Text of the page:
Sex is liberating and enjoyable. It is a message that has become the social and cultural norm.
However, for a significant number of women it is anything but.
According to a recent study, one in 10 British women finds sex painful and a leading cause is a condition known as vaginismus.
The NHS defines it as the body’s automatic reaction to the fear of some or all types of vaginal penetration.
The vaginal muscles tighten up and the woman has no control over it. Someone with the condition will find it hard inserting a tampon, struggle to have sex or feel a burning or stinging pain when attempting penetration.
Hypnotherapist Aaron Surtees is only too aware of this common but little-discussed problem.
The celebrity hypnotist reveals it is not unusual for him to see around 10 women a month who have accepted they need help to tackle the condition.
He said: ‘Those with undiagnosed vaginismus can feel embarrassed or abnormal, feelings which can prevent them from seeking help’.
‘It can also impact upon self-esteem and can lead to anxiety and depression’.
‘Those with vaginismus may avoid being sexual, may avoid being intimate or socialising or dating for fear that it could lead to sex’.
Here, Mr Surtees discusses this psychological condition and why the treatment plan he offers is so successful.
What is the root cause of vaginismus and its impact?
Explains Mr Surtees: ‘Vaginismus is different from just pain during sex because it’s the body’s automatic reaction that causes it’.
‘Vaginismus is a psychological condition that manifests itself in a physical form: the fear of penetration which revolves around a fear of pain and loss of control’.
‘Many of my clients with this condition are women in their 30s, 40s, and even 50s who have never been able to use a tampon or insert a finger inside their vagina’.
‘Some women experience fear, difficulties or pain from the first time they try to insert something into their vagina and instead of getting better, it can get worse over time. This is called ‘primary vaginismus. Other women can be fine for decades but develop pain at a later date, this is known as ‘secondary vaginismus’ and can be caused after pregnancy or due to gynecological problems such as endometriosis’.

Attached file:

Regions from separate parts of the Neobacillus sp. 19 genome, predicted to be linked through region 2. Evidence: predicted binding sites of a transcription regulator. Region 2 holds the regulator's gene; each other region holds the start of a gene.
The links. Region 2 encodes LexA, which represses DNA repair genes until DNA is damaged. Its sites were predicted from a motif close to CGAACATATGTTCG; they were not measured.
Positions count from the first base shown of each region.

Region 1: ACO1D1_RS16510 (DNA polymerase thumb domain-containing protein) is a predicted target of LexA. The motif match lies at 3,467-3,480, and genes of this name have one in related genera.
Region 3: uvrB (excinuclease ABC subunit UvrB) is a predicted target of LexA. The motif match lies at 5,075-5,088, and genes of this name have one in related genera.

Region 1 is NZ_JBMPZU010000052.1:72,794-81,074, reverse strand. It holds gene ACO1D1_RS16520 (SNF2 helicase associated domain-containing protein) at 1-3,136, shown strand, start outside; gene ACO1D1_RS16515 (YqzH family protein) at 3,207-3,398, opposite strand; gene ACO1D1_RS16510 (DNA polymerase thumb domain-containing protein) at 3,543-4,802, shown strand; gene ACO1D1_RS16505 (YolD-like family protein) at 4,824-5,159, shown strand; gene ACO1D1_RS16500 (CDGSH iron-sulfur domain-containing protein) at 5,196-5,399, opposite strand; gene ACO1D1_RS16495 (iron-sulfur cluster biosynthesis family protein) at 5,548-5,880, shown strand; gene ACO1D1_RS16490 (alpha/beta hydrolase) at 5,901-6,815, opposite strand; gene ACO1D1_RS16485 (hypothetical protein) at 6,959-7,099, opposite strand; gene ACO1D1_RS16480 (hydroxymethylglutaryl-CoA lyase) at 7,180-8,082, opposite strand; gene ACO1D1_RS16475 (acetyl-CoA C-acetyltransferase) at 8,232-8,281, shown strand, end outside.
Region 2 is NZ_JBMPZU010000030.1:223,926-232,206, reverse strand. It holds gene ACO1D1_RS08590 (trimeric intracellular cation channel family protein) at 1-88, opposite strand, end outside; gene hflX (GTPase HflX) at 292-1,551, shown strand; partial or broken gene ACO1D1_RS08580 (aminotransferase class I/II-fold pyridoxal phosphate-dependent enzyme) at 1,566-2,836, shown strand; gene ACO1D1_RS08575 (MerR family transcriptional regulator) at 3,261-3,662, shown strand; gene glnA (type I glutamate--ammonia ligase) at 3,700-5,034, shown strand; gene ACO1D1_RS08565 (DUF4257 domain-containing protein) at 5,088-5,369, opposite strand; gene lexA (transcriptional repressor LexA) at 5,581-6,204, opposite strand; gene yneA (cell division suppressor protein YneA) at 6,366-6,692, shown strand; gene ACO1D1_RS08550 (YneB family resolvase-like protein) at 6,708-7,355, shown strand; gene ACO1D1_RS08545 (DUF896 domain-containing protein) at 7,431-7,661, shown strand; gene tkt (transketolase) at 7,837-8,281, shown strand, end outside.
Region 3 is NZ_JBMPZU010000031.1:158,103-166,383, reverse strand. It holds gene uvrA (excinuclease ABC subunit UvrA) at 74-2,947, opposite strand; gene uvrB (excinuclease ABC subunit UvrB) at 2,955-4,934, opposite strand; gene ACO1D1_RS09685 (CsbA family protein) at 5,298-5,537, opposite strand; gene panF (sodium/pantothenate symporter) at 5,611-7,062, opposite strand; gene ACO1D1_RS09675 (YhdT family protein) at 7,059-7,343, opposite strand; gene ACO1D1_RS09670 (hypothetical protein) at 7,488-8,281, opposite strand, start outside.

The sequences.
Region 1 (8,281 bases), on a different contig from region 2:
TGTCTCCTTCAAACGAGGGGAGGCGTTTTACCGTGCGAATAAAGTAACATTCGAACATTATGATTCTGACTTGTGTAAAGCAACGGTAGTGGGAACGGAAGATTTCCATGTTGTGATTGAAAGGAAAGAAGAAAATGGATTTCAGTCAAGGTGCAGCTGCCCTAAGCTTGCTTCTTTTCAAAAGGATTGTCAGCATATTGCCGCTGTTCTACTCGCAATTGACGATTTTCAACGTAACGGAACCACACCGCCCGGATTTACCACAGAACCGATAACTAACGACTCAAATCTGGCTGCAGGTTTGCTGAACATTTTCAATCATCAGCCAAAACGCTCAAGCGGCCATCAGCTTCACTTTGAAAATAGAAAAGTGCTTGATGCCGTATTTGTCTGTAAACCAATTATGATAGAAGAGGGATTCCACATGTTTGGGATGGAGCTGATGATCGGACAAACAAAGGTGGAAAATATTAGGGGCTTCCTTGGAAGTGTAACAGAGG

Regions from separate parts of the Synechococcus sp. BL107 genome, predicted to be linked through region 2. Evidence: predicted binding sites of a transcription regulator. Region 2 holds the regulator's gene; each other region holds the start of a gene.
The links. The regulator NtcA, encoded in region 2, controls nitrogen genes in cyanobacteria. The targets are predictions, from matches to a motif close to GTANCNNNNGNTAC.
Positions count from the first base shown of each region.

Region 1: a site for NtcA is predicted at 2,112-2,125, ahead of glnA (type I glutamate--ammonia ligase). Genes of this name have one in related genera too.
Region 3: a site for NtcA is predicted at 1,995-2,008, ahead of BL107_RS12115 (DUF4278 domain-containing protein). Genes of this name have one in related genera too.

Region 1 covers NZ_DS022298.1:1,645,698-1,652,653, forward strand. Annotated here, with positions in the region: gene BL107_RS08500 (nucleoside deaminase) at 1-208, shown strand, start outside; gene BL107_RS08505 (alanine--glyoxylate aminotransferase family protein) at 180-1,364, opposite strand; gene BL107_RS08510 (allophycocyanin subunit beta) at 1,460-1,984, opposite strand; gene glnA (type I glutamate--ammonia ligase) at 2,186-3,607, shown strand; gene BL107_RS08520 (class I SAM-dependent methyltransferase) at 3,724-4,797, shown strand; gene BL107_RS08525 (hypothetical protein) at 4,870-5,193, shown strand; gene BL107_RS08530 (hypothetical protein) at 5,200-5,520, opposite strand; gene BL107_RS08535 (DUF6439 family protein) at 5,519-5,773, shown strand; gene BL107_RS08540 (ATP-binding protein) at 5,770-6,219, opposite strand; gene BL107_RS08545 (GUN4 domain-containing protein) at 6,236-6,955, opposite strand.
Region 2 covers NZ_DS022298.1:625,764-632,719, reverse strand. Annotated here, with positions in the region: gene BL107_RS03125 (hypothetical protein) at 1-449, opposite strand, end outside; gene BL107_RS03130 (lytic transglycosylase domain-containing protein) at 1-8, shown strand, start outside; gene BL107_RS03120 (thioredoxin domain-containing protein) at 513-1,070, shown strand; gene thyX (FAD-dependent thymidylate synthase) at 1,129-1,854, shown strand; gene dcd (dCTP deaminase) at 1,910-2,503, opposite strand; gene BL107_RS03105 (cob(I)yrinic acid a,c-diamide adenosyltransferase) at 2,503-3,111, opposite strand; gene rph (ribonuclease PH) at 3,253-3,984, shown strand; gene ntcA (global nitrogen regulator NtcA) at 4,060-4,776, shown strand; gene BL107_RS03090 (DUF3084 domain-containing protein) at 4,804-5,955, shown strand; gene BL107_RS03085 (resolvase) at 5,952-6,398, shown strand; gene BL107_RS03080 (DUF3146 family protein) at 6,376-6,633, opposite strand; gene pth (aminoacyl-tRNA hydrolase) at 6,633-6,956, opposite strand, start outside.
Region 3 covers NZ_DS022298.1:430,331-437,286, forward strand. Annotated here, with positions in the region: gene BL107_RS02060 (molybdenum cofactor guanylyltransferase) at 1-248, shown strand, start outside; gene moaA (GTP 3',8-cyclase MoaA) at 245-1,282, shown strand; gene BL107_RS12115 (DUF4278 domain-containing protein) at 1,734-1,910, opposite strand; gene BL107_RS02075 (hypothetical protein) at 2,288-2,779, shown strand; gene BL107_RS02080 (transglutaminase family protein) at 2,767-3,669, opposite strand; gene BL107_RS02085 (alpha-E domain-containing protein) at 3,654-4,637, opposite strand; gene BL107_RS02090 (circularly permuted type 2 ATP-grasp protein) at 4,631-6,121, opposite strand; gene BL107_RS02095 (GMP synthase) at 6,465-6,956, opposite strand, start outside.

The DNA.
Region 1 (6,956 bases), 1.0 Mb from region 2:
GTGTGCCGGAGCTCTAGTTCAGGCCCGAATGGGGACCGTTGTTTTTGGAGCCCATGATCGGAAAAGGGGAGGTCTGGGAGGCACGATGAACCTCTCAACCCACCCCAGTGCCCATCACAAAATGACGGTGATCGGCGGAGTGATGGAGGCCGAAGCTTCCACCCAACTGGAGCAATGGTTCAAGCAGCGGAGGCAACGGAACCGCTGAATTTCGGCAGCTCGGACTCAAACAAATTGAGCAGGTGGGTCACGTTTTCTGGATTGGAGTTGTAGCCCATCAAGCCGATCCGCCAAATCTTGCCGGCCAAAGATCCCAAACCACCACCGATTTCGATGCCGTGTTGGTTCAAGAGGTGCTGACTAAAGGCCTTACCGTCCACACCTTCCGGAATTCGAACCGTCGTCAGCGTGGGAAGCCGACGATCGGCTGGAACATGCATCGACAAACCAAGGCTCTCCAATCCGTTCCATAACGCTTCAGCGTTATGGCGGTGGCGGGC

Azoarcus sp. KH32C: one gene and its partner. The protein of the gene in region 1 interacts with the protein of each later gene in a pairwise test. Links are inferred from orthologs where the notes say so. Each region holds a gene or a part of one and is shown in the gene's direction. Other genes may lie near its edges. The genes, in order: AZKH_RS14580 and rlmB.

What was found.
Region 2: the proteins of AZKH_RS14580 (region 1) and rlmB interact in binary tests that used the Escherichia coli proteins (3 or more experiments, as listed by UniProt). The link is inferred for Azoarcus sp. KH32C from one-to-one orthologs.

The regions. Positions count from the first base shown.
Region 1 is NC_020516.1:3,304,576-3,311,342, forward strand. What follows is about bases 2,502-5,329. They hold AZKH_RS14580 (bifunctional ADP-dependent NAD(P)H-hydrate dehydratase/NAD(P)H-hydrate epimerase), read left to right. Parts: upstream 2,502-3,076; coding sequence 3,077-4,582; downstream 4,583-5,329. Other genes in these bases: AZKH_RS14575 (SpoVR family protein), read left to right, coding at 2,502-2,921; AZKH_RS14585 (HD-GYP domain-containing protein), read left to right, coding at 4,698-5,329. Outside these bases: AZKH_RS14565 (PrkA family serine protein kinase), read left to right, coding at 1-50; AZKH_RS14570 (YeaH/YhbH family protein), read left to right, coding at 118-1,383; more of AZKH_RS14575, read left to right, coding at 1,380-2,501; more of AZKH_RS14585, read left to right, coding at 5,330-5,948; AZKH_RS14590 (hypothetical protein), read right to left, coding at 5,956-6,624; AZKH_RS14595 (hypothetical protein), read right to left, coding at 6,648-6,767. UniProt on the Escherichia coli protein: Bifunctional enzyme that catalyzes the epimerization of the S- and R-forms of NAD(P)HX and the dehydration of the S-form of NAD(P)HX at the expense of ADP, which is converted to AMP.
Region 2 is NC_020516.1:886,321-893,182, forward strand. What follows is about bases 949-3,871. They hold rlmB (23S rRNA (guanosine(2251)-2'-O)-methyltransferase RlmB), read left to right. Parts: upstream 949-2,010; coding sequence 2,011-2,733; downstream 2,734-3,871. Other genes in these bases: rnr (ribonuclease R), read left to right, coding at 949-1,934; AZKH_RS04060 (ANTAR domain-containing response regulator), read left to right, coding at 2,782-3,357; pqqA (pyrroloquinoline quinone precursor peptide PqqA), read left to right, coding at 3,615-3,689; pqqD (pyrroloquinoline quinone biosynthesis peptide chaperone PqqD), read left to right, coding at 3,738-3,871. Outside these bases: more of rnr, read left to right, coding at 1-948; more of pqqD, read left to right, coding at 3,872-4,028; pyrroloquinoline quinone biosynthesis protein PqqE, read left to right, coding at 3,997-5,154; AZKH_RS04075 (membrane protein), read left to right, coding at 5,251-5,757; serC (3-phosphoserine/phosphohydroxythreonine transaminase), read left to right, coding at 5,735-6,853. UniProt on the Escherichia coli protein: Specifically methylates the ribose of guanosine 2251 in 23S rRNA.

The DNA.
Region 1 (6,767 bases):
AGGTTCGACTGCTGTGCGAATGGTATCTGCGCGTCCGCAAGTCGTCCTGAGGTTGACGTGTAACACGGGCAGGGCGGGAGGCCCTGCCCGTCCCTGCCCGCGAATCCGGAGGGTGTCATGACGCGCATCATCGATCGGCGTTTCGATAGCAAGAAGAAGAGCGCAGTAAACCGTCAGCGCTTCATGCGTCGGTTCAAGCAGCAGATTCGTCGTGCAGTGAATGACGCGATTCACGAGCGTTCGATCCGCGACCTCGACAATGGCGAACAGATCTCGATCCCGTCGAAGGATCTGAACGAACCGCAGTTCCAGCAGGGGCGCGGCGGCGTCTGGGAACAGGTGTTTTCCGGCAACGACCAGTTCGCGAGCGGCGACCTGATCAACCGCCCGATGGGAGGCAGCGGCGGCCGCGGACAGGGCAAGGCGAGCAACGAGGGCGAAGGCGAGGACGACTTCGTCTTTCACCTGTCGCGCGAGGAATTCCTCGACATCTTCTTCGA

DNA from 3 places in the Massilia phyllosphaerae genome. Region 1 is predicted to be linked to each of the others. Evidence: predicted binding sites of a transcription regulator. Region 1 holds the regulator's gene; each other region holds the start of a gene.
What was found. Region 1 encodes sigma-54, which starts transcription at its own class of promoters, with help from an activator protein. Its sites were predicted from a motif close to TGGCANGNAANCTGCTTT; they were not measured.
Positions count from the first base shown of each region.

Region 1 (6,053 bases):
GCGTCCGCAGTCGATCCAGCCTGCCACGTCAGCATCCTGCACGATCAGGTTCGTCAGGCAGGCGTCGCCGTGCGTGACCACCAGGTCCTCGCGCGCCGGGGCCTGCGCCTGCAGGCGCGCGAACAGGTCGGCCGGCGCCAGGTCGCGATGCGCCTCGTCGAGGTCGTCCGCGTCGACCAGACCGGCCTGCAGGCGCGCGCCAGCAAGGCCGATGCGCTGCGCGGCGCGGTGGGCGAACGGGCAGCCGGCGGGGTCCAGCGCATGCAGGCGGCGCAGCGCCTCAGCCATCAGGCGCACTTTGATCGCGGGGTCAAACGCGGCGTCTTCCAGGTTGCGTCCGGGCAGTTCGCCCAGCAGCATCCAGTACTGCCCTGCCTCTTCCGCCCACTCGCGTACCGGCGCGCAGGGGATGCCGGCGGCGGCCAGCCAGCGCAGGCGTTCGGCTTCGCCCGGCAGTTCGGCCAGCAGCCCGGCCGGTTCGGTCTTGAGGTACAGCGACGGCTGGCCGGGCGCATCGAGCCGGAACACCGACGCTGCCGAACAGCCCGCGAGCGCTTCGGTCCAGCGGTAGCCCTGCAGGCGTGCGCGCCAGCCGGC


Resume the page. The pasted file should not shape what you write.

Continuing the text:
‘The mind and the body are interlinked when it comes to sex and vaginismus. The underlying causes of the condition are varied but in the case of primary vaginismus, common factors include an irrational fear or anxiety about pain, pregnancy or sexually transmitted infections. Generalized anxiety or other anxiety disorders can also cause vaginismus’.
‘Religious or cultural taboos around sex where it is branded as a dirty or unspoken act during childhood and adolescence, something only to be done when consummating marriage. This creates an inner conflict about whether to be sexual or not and sticks in the subconscious mind’.
‘Unaroused sex or abuse, having sex when you really don’t want to or a history of physical, emotional or sexual trauma or abuse will also have a great impact and could be underlying causes of vaginismus’.
‘Unrealistic expectations of sex leading to the fear of not being ‘’good enough’’ in bed can also cause the problem to manifest’.
The treatment plan & why it works
- Hypnosis is used to relax the client and allows the subconscious mind to open up.
- Positive suggestions are made around penetration and sexual imagery, this helps to normalise sex and promote it as a positive, healthy and enjoyable activity.
- Getting the client to visualise herself feeling pleasure from intercourse is key to great results.